Volvo Group overcame worries about waning demand and supply chain problems for truckmakers as the Swedish company posted record results more than a week earlier than scheduled.

Shares in the world’s second-largest truckmaker jumped 8 per cent on Wednesday morning as its underlying operating profits rose by almost a half, well above analysts’ expectations.

Volvo warned in January that it expected supply chain disturbances, stoppages and surging inflation to continue. But late on Tuesday it pre-released its first-quarter results, without explanation for the better than expected figures.

Sales rose by a quarter in the first quarter to SKr131bn ($13bn) while underlying operating profits rose 45 per cent to SKr18.4bn, compared with an average forecast of SKr12.9bn from analysts.

Investors had been braced for a sharp slowdown in truck sales this year as the macroeconomic backdrop deteriorated and amid worries that supply chain issues that caused component shortages would persist.

Citi analyst Klas Bergelind said he now expected Volvo to have an operating profit margin almost a percentage point higher than at the trough of the current economic cycle.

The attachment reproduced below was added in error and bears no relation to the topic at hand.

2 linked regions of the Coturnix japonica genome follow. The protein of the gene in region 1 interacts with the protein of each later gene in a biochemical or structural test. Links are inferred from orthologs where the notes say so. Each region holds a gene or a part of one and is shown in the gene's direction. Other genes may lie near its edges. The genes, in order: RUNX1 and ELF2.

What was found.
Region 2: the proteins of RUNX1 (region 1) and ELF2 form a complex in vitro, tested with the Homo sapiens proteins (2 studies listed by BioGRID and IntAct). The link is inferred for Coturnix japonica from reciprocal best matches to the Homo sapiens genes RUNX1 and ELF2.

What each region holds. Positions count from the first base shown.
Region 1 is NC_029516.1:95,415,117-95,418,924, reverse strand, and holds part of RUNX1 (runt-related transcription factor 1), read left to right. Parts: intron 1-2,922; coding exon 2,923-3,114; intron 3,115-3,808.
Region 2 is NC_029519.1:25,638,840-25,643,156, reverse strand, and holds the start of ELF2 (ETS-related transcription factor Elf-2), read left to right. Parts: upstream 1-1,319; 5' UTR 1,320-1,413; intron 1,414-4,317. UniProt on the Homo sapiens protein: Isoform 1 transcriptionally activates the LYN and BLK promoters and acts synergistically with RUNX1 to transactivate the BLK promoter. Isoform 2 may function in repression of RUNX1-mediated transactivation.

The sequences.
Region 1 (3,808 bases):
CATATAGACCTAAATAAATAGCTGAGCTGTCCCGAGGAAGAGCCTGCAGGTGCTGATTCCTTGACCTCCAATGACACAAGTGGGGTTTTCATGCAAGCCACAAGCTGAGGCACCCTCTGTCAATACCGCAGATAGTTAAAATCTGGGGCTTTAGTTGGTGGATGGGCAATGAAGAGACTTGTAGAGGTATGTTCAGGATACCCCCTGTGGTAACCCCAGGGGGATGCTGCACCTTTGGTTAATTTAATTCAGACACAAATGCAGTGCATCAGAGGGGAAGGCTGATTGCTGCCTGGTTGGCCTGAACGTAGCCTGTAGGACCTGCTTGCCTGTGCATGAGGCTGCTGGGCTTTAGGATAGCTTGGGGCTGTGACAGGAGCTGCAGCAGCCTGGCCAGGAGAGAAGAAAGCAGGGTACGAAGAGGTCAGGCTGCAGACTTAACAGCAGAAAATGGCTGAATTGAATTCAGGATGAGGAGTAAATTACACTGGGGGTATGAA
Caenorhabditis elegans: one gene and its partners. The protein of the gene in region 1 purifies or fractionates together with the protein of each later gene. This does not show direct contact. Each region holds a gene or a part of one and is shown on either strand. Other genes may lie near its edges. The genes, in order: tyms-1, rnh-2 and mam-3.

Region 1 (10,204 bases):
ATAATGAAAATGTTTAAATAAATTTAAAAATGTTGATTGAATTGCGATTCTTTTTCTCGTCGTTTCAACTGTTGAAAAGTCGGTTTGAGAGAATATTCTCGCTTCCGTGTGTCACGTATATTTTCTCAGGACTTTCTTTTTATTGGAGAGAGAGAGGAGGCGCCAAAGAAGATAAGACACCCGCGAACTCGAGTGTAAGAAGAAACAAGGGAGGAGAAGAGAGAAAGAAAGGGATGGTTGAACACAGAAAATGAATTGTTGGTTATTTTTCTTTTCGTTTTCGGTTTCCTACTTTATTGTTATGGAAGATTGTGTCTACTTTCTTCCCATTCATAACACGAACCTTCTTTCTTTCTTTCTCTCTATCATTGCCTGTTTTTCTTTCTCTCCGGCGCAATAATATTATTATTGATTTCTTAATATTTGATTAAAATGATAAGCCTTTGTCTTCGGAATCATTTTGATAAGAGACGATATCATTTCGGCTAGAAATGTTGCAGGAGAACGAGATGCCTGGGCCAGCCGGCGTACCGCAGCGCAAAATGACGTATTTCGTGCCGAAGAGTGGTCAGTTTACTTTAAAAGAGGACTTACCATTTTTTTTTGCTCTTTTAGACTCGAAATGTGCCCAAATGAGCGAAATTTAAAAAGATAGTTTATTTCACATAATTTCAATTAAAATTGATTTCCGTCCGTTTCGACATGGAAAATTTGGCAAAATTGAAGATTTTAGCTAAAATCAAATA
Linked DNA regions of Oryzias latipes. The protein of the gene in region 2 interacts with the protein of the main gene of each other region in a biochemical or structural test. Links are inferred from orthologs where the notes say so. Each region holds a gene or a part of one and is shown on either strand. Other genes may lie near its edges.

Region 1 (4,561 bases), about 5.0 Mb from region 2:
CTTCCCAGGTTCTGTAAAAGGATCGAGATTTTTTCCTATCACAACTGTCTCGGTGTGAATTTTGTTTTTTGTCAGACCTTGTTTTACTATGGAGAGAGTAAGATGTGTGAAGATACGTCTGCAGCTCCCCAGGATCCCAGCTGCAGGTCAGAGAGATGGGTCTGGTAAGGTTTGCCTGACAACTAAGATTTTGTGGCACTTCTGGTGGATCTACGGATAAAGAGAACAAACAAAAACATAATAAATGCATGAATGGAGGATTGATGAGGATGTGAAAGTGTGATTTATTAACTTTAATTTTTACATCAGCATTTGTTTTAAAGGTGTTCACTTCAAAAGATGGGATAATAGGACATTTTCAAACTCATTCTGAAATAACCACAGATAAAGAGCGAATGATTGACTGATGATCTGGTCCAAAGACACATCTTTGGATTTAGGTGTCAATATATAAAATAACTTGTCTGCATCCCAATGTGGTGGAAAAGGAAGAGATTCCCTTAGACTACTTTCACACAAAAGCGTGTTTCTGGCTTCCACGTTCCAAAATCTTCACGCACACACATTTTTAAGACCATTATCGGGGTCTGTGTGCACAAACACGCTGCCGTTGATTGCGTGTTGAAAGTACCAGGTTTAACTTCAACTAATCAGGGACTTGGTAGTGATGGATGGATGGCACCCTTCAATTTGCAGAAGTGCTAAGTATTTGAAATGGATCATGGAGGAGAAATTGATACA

“With the latest [US truck] orders down 12 per cent year on year and with dealer checks from our US colleagues suggesting incremental weakness in certain segments, this has seen some investors wanting to turn negative on the truck names,” he added.

Harald Henrikse, analyst at Morgan Stanley, said that Volvo’s “monster” beat was probably more of a one-off than a recurring positive, but that investors would have to wait until the full results that are to be unveiled on April 20 as originally planned.

He said Volvo might have seen a material improvement in component supplies, such as semiconductors, which helped the company to deliver materially more units than previously expected. “This could have a positive follow-on impact for the remaining quarters of 2023,” he added.

Shares in rival European truckmakers such as Traton, Daimler, and Iveco all rose on the news from the Swedish group.

Volvo enjoyed significantly better performance from both its truck and construction equipment divisions. Truck sales increased 29 per cent to SKr90bn in the first quarter, while construction equipment revenues rose 11 per cent to SKr25bn.

The impact on profitability was more marked with underlying operating income jumping 46 per cent in trucks to SKr12.7bn and 64 per cent in construction equipment to SKr4.6bn.


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